House Majority Leader Kevin McCarthy criticized Google for listing “Nazism” as an ideology of the California Republican Party less than a week before the state’s primary.

Google displayed the information in the “knowledge panel” next to search results, which listed Nazism alongside “fiscal conservatism” and “market liberalism” as ideologies of the state GOP. The search giant issued a statement saying the information had been retrieved from Wikipedia, which had been “vandalized.” It since has removed the erroneous information.

“We have systems in place that catch vandalism before it impacts search results, but occasionally errors get through,” Google said. “And that is what happened here.”

But the incident nonetheless fanned perceptions of the tech industry’s liberal bias.

“Sadly, this is just the latest incident in a disturbing trend to slander conservatives,” the California congressman tweeted. “These damaging actions must be held to account.”

McCarthy is a leading contender to succeed House Speaker Paul Ryan, and the California Republican has been outspoken on the red-meat issue of social media bias.

Earlier this week, McCarthy posted a two-minute segment of a speech in which he claimed “conservative Christians are belittled or forced out of the public square” and accused social media companies of attempting to discredit or silence voices on the political right.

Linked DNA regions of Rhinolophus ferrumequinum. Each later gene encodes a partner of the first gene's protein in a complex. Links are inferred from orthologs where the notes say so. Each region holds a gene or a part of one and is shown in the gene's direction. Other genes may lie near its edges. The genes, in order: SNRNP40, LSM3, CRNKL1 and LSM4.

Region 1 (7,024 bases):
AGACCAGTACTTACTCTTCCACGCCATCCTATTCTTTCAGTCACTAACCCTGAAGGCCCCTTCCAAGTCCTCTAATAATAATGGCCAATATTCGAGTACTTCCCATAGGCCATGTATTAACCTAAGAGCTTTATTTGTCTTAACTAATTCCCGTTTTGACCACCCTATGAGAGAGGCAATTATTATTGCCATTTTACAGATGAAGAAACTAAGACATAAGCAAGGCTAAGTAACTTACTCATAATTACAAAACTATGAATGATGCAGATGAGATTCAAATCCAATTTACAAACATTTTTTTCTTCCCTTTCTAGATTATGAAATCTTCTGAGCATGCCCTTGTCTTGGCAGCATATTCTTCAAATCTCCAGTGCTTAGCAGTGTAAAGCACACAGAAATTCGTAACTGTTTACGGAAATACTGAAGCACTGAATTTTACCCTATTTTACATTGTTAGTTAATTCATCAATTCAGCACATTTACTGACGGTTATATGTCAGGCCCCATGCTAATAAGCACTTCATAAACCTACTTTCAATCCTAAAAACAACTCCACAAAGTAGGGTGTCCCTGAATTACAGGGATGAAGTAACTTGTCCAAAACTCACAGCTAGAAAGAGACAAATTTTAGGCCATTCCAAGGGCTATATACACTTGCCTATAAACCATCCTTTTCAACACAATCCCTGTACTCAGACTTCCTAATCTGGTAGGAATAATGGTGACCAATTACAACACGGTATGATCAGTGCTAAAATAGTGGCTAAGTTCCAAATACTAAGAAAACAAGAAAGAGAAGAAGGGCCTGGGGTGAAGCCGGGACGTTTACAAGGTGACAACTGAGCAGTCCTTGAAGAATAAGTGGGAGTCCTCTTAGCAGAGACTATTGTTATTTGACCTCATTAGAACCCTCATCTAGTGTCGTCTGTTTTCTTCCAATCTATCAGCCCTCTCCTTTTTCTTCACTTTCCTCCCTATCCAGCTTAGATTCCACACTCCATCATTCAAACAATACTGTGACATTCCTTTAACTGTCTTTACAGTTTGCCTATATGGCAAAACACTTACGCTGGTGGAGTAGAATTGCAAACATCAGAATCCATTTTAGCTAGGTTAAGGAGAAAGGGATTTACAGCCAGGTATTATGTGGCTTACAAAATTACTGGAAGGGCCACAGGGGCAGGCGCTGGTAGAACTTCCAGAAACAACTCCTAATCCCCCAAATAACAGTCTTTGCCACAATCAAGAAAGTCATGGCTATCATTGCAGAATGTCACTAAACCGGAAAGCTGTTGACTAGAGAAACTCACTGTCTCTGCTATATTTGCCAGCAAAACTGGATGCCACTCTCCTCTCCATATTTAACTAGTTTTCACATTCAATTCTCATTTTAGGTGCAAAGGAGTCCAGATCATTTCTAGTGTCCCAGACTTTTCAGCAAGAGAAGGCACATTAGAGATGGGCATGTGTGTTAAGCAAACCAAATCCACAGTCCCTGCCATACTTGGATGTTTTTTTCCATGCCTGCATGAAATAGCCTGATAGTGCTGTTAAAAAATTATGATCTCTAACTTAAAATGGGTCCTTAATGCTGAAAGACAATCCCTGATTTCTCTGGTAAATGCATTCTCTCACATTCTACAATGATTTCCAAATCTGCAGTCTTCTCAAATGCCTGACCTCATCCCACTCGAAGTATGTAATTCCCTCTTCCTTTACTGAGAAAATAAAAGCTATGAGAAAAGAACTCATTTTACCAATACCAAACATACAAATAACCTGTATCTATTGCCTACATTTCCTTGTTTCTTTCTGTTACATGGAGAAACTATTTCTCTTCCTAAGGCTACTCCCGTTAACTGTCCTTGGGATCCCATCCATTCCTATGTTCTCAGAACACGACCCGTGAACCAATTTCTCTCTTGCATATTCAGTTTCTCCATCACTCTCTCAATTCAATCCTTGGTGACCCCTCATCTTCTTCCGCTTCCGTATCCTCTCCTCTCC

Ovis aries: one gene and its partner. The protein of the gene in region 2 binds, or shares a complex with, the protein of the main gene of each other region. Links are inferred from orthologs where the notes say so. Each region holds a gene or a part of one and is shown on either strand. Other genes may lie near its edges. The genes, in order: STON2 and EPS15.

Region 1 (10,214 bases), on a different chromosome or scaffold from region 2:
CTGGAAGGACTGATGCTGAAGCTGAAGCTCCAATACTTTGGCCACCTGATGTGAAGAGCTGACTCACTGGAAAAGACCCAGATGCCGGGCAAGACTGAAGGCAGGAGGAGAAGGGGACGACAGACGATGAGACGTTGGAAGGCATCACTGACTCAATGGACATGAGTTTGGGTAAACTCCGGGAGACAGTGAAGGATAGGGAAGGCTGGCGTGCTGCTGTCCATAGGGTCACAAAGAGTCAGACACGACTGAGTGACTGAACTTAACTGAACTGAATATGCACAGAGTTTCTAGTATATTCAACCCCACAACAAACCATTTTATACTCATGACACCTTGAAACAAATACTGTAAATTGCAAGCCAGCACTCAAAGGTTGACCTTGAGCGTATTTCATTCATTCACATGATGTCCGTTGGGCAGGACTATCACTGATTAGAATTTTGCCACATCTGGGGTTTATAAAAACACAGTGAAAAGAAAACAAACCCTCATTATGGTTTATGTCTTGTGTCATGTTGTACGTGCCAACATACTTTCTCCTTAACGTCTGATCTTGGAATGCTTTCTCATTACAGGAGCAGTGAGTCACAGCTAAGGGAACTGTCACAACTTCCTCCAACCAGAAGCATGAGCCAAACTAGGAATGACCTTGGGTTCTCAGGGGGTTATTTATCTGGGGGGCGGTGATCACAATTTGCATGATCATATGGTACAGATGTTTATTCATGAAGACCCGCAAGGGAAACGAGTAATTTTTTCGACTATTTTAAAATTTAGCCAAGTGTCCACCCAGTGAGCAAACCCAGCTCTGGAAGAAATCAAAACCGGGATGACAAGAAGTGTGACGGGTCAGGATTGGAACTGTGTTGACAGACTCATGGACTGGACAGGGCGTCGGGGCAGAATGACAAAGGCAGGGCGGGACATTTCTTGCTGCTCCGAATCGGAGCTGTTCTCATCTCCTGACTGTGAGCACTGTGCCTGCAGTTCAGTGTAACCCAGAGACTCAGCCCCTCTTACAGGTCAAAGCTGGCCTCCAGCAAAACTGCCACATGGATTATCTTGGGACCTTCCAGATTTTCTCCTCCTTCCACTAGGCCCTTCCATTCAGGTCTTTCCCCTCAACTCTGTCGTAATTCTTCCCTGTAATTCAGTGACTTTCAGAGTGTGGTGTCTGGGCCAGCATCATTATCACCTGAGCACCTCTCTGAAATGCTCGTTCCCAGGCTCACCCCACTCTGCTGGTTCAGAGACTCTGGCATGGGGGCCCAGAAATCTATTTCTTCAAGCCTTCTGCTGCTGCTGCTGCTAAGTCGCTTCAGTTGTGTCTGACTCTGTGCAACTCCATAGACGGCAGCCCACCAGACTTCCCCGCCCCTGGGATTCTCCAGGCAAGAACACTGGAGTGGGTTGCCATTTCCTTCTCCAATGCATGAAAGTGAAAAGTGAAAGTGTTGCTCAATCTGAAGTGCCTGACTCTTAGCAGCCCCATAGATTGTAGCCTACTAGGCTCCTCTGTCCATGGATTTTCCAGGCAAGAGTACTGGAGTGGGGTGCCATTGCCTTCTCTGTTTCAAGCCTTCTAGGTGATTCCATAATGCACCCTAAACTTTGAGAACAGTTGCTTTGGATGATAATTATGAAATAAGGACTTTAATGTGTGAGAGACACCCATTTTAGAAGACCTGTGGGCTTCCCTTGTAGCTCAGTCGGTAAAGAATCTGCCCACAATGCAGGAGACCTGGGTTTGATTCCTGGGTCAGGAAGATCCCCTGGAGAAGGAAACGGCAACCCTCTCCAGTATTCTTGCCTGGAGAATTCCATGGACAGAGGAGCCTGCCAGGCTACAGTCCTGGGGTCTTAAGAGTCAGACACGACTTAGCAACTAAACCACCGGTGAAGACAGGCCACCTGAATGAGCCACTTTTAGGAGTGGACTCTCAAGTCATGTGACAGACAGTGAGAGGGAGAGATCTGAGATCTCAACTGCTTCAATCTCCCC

“I believe if we get criticized for our speech, or if they try to deny it, we should say it louder and more often,” McCarthy said in a video that, ironically, was circulated via social media.

McCarthy went on to cite a Gizmodo report of Facebook news curators suppressing stories of interest to conservative readers from the social network’s trending news section, and of Twitter rejecting a campaign ad from a Tennessee Republican in which she claimed to have stopped “the sale of baby body parts” — a reference to her opposition to fetal-tissue research. Twitter deemed the ad inflammatory.